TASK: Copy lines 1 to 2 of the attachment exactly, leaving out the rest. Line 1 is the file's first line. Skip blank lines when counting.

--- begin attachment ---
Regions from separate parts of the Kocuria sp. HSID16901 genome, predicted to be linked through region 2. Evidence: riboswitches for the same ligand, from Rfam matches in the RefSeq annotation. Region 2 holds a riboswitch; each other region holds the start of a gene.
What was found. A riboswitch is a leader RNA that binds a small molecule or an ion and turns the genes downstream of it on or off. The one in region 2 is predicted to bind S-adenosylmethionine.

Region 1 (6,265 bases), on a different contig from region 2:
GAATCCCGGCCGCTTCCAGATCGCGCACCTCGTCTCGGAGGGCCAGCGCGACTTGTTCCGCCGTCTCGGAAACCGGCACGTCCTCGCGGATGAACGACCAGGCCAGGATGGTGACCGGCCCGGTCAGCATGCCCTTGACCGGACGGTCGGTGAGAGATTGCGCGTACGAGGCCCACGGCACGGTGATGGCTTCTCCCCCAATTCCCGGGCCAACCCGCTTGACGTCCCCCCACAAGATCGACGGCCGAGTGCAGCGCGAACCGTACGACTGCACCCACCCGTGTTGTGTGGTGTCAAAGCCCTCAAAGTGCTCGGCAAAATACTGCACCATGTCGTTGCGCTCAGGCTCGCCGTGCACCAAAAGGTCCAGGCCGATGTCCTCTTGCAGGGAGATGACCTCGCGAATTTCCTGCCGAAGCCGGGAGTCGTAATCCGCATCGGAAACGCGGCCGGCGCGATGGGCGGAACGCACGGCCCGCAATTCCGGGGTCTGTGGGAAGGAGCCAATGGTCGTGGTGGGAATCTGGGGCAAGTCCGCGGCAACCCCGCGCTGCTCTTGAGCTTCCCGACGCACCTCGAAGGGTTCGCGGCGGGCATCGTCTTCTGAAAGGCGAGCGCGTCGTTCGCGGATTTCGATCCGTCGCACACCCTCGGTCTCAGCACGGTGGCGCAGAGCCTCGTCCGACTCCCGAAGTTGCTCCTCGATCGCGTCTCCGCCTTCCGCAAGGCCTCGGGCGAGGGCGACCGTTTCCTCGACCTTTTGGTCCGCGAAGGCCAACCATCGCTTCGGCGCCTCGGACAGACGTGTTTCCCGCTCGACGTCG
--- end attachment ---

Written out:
Regions from separate parts of the Kocuria sp. HSID16901 genome, predicted to be linked through region 2. Evidence: riboswitches for the same ligand, from Rfam matches in the RefSeq annotation. Region 2 holds a riboswitch; each other region holds the start of a gene.
What was found. A riboswitch is a leader RNA that binds a small molecule or an ion and turns the genes downstream of it on or off. The one in region 2 is predicted to bind S-adenosylmethionine.